Gay marriage bill: Young Christians will have to 'choose between conscience and career'

Published 21 May 2013  |  
(PA)
The bill has deeply divided the Tory Party

The Marriage (Same-Sex Couples) Bill is set to "isolate" young Christians who believe in the traditional definition of marriage, church leaders have warned.

In a letter to The Telegraph, they said young people would think twice about taking public sector jobs after gay marriage has been legalised.

The bill is having its third and final reading in the House of Commons. The Government struck a deal with Labour on Monday to defeat an amendment that would have delayed gay marriage coming into law.

Today MPs will debate further amendments and make a final vote on Tuesday night. Once passed, the bill will go to the House of Lords on Wednesday, where it faces tough opposition.

Church leaders said young people from teeangers to those in their thirties "will suffer discrimination and face new risks to their careers and futures".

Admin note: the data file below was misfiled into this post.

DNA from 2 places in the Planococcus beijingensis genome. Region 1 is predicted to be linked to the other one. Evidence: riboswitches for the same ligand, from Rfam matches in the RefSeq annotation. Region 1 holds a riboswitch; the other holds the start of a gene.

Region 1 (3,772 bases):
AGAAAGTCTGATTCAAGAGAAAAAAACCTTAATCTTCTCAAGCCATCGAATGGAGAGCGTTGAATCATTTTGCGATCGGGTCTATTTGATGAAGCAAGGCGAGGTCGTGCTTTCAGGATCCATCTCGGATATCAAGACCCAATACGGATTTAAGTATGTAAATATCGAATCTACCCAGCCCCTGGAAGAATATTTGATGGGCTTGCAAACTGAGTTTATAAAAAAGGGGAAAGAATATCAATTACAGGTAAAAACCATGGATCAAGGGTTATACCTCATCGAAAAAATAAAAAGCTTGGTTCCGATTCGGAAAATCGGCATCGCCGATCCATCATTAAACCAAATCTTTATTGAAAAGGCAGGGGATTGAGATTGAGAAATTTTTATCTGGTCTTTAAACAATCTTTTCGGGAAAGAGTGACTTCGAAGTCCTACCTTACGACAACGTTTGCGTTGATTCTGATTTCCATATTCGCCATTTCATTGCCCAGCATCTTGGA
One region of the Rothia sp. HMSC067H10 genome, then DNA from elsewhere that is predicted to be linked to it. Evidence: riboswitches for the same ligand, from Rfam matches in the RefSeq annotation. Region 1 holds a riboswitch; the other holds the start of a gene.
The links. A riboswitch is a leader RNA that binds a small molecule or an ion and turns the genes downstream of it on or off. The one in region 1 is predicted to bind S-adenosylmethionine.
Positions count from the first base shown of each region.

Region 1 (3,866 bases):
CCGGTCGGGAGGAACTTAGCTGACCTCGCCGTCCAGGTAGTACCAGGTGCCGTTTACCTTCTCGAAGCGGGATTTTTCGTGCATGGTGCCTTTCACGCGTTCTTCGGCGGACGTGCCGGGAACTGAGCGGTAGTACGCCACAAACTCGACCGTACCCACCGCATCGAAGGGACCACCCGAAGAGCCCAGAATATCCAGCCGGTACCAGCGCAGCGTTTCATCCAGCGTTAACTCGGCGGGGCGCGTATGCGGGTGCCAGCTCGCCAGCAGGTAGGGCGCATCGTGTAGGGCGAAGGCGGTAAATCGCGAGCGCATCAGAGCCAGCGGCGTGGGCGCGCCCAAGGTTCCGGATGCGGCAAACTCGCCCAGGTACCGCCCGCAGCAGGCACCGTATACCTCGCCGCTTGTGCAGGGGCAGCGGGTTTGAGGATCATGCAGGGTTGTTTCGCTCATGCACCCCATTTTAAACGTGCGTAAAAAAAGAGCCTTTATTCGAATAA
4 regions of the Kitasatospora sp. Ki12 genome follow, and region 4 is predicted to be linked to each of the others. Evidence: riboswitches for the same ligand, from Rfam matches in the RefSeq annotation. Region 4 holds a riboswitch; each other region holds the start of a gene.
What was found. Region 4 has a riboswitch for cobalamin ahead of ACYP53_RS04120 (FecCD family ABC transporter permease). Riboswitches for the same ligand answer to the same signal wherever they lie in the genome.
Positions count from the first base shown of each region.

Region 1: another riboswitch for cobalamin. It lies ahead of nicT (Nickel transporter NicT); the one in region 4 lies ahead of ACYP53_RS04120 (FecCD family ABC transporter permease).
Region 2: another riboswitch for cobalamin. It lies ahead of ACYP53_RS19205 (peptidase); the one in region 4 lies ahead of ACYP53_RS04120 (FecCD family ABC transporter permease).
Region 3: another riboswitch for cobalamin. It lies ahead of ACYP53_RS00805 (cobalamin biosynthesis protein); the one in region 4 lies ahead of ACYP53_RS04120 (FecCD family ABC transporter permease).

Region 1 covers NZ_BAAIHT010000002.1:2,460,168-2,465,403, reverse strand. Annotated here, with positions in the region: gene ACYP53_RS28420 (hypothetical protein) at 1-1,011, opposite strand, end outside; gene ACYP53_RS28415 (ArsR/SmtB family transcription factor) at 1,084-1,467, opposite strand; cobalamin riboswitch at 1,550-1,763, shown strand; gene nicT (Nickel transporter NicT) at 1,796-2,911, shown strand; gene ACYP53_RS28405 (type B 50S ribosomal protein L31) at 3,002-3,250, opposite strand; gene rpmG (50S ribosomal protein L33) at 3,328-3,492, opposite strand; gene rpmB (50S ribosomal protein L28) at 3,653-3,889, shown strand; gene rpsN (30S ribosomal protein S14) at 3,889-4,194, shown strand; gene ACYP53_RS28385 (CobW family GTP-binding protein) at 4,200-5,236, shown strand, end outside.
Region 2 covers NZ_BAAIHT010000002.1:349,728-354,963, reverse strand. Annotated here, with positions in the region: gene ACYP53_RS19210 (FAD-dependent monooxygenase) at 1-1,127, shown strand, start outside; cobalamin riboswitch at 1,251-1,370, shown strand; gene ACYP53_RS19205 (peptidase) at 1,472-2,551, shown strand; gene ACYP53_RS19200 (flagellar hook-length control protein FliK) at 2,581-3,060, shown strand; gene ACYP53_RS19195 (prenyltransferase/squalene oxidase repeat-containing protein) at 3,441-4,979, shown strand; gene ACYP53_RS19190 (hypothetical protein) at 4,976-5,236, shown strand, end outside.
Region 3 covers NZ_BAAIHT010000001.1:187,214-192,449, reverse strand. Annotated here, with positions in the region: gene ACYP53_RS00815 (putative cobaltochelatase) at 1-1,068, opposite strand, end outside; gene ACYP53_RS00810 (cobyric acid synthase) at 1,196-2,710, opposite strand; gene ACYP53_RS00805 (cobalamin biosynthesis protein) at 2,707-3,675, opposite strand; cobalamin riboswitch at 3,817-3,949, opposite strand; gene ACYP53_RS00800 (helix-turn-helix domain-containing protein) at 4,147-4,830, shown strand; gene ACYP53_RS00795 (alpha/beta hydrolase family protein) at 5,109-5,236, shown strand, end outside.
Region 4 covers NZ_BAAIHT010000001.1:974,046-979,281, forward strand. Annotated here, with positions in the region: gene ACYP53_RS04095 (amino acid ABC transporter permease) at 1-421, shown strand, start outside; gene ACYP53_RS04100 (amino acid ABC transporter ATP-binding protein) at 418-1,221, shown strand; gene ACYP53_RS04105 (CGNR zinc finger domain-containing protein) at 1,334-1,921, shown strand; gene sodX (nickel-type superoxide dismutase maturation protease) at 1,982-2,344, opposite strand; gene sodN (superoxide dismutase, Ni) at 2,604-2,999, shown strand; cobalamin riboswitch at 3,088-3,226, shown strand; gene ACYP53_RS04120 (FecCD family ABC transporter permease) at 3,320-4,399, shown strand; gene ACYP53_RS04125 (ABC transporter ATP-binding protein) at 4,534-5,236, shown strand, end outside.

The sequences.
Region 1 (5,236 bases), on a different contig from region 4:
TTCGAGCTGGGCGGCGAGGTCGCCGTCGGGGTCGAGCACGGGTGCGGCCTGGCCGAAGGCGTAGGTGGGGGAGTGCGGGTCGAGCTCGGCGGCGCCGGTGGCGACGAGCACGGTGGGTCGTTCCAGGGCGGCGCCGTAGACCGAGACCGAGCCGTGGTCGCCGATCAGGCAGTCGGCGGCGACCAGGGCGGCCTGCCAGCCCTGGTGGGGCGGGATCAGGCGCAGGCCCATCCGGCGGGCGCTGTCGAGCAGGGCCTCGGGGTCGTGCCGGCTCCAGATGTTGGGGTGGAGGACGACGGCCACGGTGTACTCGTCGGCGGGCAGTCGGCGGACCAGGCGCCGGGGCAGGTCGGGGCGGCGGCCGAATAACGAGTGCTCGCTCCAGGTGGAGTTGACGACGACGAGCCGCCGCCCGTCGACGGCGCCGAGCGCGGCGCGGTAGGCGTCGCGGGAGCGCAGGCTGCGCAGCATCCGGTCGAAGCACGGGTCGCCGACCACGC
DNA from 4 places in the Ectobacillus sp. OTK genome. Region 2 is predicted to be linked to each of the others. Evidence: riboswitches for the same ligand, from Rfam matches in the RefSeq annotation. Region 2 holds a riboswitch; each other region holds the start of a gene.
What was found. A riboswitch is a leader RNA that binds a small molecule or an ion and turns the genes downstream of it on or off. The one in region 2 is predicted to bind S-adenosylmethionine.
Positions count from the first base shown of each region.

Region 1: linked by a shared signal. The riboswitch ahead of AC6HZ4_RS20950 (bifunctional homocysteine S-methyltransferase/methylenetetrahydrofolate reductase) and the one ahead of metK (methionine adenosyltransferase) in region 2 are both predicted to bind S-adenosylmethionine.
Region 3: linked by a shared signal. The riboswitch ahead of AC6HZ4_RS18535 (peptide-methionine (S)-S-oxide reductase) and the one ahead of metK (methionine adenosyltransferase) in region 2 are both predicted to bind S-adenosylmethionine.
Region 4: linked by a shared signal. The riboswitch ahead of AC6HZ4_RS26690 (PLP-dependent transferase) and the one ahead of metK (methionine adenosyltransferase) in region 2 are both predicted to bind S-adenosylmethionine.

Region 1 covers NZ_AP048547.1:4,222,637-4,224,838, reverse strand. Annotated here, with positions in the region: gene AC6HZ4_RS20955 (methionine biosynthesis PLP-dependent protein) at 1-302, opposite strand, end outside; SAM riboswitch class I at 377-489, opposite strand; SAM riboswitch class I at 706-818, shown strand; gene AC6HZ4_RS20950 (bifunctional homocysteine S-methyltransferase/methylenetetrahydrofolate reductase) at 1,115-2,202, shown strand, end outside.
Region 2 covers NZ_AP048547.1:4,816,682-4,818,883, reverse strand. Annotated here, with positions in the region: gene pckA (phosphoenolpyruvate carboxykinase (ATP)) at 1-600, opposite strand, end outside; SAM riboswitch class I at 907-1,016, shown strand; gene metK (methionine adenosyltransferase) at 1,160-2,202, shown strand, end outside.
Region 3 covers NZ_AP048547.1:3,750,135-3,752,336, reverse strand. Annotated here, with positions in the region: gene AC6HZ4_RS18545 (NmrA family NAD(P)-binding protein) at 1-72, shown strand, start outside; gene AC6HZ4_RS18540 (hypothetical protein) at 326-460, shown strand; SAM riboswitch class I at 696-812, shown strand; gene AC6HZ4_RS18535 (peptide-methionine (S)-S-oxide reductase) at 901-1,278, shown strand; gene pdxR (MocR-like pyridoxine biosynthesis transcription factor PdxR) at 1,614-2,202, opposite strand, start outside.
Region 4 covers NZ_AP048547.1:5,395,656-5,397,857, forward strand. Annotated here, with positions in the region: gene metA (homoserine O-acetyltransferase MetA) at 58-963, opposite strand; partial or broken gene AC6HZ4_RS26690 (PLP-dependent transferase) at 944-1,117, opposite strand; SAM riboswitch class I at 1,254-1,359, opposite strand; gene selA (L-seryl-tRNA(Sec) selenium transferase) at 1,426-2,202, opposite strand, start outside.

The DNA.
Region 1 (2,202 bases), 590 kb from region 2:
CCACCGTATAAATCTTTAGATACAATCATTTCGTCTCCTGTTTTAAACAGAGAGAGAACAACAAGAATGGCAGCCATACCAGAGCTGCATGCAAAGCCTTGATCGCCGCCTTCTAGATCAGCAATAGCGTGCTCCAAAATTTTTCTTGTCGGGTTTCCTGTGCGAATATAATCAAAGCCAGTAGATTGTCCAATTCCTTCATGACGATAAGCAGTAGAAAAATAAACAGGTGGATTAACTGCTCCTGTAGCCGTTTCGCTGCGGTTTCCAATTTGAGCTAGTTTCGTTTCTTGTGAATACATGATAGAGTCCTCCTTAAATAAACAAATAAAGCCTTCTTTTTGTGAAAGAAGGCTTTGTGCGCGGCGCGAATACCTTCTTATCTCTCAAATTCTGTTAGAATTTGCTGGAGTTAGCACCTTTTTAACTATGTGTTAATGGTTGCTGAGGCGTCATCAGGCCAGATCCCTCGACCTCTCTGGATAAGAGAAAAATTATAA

Signatories of the letter include the Archbishop of Southwark, the Right Reverend Peter Smith, Rector of St Ebbe's, Oxford, the Reverend Vaughan Roberts, Rector of All Souls, Langham Place, the Reverend Hugh Palmer, and the National Director of the Fellowship of Independent Evangelical Churches, the Reverend John Stevens.

Together the church leaders' congregations number 150,000 people, some 50,000 of whom they said were aged between 13 and 30.

"For many in this rising generation, marriage is the union of sexual opposites, and the thread that binds generations," the letter continued.

"If the Bill passes into law without much clearer protections for freedom of speech and freedom of belief, teachers and public-sector workers will have to choose between their conscience and their career, as many will be deterred from a public-service career or from charity involvement.

"The Bill is supposed to be pro-marriage, pro-equality and pro-diversity, yet, as drafted, it is none of those things. There will be anger and sadness, and this Bill will cause pain for many, without tackling prejudice against the few. We, and many young people in our congregations, are concerned about the consequences if it is passed in its current state."

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